Quality or quantity training for endurance athletes?

The IntroductionEndurance training zones

Success in endurance events involves the manipulation of training intensity, duration and frequency to maximise performance, peak at the right time, and minimise the risk of overtraining or injury. Smart endurance athletes and coaches manipulate training intensity by using training zones that might be based on heart rates, speeds, or power outputs. Usually these are based on a maximum endurance speed or intensities above, at or below a threshold level we call ‘anaerobic threshold’ – that ‘hurt but hold’ intensity all endurance athletes know. However, the question always arises: how much training should be done above threshold and how much below? A review of this area was recently presented and suggests 80% of endurance training should be below threshold and 20% should be dominated by periods of high intensity work such as interval training at or above threshold. 

The Research

The researcher, a Norwegian sport scientist, reviewed 60 papers that have examined training patterns and physiological and performance responses to endurance training in young endurance athletes.

The Results

He concluded that an 80:20 ratio of low-intensity endurance training to threshold and above training gives the best long term results in endurance athletes. He highlighted that increases in total training volume correlates well with improvements in physiological responses and performance but that high intensity training is a critical component of all successful endurance athletes. He suggested that two high intensity training sessions per week is optimal to improve performance and gain positive training adaptations without risking overtraining. Interestingly, he suggests that in well trained endurance athletes with a good training base and tolerance for high quality training (and ability to recover or use recovery techniques smartly), periods of intensifying training beyond the twice per week high quality work, is possible.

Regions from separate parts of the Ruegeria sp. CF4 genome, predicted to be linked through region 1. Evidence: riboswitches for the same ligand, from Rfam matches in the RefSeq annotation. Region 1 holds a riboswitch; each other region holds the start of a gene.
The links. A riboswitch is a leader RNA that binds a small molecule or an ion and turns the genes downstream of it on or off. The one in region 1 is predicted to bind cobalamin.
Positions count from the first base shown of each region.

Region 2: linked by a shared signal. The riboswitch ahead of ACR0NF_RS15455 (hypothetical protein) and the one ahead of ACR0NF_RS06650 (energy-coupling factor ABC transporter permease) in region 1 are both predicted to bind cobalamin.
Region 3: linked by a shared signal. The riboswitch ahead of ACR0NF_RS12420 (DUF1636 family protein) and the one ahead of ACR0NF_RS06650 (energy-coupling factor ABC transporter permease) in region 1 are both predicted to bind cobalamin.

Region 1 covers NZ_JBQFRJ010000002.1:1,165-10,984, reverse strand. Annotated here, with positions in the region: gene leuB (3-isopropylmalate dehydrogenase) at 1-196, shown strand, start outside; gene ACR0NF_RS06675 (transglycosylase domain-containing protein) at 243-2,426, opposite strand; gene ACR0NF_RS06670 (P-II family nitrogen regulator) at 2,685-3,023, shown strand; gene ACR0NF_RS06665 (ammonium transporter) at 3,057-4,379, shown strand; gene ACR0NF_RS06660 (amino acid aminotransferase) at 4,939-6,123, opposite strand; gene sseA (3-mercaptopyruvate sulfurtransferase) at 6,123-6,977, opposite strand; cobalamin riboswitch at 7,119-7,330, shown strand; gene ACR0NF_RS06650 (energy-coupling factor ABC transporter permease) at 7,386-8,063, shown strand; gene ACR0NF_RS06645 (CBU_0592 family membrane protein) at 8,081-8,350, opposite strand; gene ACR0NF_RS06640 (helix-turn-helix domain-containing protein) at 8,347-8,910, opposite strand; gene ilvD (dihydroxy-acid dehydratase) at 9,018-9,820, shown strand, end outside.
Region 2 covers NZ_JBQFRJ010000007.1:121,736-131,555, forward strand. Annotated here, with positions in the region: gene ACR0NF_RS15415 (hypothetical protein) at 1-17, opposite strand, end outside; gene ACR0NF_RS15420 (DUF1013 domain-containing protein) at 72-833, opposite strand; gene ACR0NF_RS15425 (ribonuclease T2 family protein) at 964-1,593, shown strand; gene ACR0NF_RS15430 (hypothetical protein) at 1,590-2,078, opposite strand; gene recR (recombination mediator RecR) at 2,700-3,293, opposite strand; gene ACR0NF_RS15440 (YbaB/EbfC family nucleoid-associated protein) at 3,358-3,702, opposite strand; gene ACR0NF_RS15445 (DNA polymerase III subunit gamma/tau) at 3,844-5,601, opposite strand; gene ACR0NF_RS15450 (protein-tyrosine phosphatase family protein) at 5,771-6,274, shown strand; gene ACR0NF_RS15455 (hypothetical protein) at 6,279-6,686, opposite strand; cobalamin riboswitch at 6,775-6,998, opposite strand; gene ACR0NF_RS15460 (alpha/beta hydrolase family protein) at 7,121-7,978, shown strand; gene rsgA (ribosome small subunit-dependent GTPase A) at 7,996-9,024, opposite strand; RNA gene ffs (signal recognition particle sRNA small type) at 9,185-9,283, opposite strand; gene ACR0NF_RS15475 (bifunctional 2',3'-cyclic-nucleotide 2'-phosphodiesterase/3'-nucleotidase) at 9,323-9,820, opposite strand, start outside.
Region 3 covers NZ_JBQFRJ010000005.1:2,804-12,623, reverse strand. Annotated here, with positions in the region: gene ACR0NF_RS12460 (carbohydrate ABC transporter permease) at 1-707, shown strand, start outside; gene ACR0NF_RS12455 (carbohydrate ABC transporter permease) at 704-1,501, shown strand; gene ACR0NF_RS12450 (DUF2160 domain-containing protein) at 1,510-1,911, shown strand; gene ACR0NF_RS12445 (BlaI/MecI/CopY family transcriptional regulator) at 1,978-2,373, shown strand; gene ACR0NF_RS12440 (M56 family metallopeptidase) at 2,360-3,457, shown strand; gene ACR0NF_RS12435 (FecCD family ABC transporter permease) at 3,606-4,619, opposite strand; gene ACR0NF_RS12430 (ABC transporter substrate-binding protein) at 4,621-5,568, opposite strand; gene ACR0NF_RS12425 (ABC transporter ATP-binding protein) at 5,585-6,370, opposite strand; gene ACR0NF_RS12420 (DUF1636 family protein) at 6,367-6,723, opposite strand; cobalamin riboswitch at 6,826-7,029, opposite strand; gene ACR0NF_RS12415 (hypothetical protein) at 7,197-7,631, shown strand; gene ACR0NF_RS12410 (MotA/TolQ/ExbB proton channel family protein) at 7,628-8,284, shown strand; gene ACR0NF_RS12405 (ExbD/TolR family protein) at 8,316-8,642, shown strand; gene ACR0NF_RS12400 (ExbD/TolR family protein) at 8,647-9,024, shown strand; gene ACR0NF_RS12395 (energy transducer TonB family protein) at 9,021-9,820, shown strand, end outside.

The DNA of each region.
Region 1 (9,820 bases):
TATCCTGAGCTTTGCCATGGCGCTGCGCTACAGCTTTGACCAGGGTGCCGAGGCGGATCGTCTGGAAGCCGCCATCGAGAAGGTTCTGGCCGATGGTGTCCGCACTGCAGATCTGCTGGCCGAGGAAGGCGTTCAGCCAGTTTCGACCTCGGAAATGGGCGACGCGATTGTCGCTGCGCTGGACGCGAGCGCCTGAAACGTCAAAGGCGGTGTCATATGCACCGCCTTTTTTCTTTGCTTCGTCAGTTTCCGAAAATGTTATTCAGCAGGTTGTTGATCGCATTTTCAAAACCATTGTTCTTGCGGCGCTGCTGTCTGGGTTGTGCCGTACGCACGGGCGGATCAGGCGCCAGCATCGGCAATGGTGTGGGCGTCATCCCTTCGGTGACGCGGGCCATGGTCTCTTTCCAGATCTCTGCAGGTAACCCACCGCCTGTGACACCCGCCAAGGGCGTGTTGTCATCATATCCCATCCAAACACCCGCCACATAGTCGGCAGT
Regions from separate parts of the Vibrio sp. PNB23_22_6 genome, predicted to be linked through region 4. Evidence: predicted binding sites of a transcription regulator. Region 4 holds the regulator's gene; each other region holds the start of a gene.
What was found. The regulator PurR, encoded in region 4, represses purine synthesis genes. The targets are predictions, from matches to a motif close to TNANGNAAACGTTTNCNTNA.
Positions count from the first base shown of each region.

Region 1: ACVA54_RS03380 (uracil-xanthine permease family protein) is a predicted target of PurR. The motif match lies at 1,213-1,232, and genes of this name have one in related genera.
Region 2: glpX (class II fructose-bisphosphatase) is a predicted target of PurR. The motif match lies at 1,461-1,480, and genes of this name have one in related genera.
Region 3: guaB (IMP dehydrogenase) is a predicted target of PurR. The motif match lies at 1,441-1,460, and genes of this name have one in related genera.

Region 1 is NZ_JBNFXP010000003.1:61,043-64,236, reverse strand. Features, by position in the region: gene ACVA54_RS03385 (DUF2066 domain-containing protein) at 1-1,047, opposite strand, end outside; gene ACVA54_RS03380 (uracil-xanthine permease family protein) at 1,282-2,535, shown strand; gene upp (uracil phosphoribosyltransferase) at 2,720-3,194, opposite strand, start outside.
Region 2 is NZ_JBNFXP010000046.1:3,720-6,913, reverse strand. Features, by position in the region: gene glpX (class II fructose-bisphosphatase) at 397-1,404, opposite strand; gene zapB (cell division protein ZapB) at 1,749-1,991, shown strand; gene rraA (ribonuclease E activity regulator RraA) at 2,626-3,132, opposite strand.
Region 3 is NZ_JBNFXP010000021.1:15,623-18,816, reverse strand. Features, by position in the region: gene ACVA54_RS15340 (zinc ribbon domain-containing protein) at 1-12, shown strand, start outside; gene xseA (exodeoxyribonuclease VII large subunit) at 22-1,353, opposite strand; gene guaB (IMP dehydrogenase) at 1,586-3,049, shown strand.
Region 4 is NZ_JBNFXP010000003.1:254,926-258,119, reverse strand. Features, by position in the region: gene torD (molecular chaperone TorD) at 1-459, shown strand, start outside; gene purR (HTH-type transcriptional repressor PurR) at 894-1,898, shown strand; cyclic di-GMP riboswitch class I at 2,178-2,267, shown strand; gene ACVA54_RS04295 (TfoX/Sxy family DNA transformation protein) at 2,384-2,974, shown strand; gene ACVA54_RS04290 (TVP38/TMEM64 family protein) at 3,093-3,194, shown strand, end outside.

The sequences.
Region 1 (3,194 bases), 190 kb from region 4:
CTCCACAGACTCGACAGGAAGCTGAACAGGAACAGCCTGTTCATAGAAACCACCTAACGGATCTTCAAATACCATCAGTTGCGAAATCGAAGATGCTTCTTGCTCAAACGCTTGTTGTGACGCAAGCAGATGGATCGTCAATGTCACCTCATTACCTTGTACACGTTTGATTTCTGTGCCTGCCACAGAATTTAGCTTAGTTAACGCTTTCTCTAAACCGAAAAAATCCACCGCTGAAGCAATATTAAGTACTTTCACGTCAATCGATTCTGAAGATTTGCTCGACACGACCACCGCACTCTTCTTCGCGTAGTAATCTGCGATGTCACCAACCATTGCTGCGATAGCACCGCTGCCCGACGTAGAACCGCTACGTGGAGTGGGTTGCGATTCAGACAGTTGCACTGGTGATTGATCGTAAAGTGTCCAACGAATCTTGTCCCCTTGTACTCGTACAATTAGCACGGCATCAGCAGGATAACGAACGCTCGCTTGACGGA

The So What?

This is one of the few papers I have ever read that attempts to collate the limited research examining endurance training methods, especially over the long term. I have always emphasised in my blog and my book, the importance of intensity of training in masters athletes. Indeed, my book suggests twice a week quality work for masters athletes and the need to be fresh for that work and recovery to be hard afterwards and the next day. Older athletes must learn to listen to their body. Train hard, but recover harder!

 Seiler, S. (2010). What is the best practice for training intensity and duration distribution in endurance athletes? International Journal of Sports Physiology and Performance. 5(3): 276 – 291.

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